More Bad News for Bitcoin: The SEC and the Bitcoin Ponzi Scheme

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There is more bad news for Bitcoin, and it is not just that proposed Bitcoin ETF is not going to ever be allowed off the ground. The Securities & Exchange Commission has charged a man in Texas (and his company) with investment fraud in a Bitcoin Ponzi scheme. The only thing that would sound more odd than this is if it was made up, but it is real. The SEC has charged a man named Trendon T. Shavers, who is also listed as the founder and operator of Bitcoin Savings and Trust.

What is so odd is that there are stories about the fraud here going back to last year. It is a puzzle how and why it took so long for the SEC to make formal charges here. They say everything is bigger in Texas, and this seems like a tall-tale that you wonder who would be stupid to fall for it.

Shavers has allegedly offered and sold Bitcoin-denominated investments through the Internet using the monikers “Pirate” and “pirateat40” and the SEC said he raised at least 700,000 Bitcoin in BTCST investments. The SEC said that this is over $4.5 million in total,  based on the average price of Bitcoin in 2011 and 2012 when the investments were offered and sold.

The SEC said that the value of 700,000 Bitcoin today exceeds $60 million. Shavers allegedly promised investors up to 7% weekly interest based on BTCST’s Bitcoin market arbitrage activity. This activity was said to supposedly include selling to individuals who wished to buy Bitcoin “off the radar” in quick fashion or large quantities.

The SEC filing said, “In reality, BTCST was a sham and a Ponzi scheme in which Shavers used Bitcoin from new investors to make purported interest payments and cover investor withdrawals on outstanding BTCST investments.  Shavers also diverted investors’ Bitcoin for day trading in his account on a Bitcoin currency exchange, and exchanged investors’ Bitcoin for U.S. dollars to pay his personal expenses… Fraudsters are not beyond the reach of the SEC just because they use Bitcoin or another virtual currency to mislead investors and violate the federal securities laws.”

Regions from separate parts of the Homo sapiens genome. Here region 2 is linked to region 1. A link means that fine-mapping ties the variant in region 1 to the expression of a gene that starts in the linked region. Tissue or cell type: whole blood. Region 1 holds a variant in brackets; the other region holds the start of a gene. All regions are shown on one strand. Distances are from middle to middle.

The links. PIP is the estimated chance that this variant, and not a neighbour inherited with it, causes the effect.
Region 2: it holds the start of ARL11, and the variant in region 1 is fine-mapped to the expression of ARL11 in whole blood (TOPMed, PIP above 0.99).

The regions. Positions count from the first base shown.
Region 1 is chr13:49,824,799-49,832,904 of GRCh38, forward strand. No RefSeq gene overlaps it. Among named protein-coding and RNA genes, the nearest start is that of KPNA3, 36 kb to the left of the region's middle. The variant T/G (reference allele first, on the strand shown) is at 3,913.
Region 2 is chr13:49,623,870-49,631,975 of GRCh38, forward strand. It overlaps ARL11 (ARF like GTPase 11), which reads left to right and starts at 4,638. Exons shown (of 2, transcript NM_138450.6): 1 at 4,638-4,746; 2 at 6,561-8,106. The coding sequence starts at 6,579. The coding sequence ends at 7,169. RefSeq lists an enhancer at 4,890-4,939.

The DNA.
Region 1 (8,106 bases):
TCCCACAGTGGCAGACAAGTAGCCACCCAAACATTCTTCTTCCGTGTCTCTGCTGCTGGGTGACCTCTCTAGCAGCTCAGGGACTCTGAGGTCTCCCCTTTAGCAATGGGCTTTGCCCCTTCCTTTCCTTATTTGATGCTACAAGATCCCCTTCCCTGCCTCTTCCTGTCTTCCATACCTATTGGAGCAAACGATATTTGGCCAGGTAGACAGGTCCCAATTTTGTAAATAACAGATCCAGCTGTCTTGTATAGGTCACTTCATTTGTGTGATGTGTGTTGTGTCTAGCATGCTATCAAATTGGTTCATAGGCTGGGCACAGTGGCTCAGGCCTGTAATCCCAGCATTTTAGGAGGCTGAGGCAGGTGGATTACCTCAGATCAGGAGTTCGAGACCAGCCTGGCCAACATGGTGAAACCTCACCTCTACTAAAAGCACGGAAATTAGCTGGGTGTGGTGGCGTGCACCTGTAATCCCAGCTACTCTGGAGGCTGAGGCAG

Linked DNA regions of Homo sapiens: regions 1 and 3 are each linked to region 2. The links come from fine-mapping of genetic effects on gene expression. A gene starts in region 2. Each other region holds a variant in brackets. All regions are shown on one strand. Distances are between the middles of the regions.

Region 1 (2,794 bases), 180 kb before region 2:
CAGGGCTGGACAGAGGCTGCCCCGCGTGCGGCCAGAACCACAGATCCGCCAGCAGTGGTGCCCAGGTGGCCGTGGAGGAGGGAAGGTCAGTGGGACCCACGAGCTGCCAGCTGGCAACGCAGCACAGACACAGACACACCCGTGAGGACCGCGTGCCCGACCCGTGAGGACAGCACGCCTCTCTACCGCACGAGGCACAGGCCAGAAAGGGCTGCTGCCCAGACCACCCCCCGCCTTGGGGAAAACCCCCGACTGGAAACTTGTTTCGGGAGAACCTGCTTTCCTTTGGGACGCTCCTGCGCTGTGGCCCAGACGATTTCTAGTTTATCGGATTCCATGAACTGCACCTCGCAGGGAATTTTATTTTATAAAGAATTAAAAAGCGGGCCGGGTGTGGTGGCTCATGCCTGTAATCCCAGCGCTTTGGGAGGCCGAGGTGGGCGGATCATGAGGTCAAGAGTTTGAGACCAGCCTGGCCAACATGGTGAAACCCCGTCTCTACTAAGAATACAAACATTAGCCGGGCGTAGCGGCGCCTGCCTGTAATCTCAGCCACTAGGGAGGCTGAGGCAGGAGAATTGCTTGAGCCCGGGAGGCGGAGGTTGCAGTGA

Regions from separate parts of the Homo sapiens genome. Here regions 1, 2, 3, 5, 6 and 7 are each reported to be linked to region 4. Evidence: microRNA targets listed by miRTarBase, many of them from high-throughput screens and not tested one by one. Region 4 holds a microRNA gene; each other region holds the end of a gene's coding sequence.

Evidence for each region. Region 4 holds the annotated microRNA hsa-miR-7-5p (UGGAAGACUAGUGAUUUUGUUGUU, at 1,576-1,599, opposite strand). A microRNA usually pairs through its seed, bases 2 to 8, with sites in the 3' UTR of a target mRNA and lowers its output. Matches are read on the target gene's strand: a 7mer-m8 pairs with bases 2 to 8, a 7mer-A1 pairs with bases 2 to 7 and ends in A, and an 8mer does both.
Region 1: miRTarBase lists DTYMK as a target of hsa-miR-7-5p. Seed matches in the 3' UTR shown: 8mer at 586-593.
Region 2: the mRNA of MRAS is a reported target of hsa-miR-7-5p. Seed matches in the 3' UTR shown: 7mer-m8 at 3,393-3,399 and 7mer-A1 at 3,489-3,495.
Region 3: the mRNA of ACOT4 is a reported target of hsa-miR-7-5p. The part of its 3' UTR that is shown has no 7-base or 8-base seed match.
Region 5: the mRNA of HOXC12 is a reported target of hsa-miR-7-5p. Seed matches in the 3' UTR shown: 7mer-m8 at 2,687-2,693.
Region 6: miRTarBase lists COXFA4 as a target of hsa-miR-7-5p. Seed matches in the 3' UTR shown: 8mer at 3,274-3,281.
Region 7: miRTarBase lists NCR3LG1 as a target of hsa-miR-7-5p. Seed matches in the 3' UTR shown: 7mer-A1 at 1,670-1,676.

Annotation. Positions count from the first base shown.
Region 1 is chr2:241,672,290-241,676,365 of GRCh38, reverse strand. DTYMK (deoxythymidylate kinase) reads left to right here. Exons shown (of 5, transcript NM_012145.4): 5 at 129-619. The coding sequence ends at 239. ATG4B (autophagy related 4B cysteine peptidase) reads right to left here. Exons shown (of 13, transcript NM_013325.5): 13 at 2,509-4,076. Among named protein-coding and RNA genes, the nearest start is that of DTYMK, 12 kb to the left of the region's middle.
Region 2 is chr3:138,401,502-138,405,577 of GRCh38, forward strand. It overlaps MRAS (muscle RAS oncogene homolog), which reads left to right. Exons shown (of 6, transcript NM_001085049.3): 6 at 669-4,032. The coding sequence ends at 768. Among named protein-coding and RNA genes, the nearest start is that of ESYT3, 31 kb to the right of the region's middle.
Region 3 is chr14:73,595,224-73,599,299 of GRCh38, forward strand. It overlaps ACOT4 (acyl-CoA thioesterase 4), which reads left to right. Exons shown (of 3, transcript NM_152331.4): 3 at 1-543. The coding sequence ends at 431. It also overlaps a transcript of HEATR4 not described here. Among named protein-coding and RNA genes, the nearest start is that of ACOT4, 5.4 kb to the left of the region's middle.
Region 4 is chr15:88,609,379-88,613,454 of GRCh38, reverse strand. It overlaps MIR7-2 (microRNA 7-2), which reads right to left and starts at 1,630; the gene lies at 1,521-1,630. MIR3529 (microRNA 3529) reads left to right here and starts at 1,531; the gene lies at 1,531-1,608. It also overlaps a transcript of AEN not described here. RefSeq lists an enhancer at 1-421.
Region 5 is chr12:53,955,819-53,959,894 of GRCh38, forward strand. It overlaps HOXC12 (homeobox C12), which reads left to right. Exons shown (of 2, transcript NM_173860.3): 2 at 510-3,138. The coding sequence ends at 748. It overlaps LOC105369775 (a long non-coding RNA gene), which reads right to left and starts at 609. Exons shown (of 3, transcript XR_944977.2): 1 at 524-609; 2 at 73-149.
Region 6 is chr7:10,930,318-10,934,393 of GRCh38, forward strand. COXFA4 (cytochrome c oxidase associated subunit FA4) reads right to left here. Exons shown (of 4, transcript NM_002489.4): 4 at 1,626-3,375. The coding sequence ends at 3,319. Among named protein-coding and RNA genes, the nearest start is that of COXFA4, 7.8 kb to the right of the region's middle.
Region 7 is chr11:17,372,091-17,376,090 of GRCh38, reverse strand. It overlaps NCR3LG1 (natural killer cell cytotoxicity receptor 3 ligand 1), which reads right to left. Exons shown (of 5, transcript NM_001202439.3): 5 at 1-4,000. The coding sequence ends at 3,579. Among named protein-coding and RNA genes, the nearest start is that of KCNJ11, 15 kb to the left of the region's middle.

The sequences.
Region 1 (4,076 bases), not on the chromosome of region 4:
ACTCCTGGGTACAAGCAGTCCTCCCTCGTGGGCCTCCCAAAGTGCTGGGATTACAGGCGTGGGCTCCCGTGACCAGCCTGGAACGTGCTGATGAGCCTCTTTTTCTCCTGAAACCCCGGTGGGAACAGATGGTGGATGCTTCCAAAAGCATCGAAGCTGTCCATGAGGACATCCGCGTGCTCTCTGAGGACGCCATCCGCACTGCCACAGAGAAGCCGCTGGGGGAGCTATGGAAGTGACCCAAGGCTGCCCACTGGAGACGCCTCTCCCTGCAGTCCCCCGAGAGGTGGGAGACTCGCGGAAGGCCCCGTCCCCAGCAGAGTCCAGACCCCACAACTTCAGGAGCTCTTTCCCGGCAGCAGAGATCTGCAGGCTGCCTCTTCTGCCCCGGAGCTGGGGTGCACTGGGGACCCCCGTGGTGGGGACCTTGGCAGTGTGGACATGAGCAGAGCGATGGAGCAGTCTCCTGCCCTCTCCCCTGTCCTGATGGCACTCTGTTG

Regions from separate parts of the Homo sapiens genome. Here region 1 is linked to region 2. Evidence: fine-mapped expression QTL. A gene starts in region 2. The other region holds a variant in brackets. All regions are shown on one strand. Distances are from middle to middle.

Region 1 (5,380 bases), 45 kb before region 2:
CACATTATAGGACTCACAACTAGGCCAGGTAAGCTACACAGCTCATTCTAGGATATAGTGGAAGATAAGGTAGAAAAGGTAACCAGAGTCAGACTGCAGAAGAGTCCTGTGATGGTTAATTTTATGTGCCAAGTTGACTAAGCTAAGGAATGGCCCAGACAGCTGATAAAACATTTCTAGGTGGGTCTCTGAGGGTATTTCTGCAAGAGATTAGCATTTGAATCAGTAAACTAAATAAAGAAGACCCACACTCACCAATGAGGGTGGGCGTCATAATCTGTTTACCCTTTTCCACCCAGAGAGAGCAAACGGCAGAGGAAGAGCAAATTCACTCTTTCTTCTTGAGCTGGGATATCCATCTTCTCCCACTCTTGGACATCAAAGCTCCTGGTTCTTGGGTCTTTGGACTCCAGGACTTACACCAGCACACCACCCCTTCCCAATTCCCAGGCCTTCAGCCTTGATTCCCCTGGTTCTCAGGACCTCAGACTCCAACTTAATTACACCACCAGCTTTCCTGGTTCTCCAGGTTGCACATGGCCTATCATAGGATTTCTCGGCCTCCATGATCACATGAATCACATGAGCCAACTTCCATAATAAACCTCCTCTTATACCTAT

Today’s SEC investor alert warns investors about the dangers of potential investment scams involving virtual currencies promoted through the Internet. Shavers has allegedly sold BTCST investments over the Internet to investors in Connecticut, Hawaii, Illinois, Louisiana, Massachusetts, North Carolina, and Pennsylvania. Contrary to the representations made to investors, the SEC is alleging that BTCST was not in the business of buying and selling Bitcoin at all.

Apparently Shavers had a grand old time out there too with the money. The SEC said, “Shavers suffered a net loss from his day trading, but realized net proceeds of $164,758 from his sales of 86,202 Bitcoin.  Shavers transferred $147,102 from his personal account at the online Bitcoin currency exchange to accounts he controlled at an online payment processor as well as his personal checking account. He used this money to pay his rent, utilities, and car-related expenses as well as for food and retail purchases and gambling.”

Honestly, what sounds more stupid here: a Bitcoin Ponzi scheme, or giving real money to someone named Trendon Shavers? Some news is just almost too hard to make up. Here is the SEC’s formal investor warning on the matter.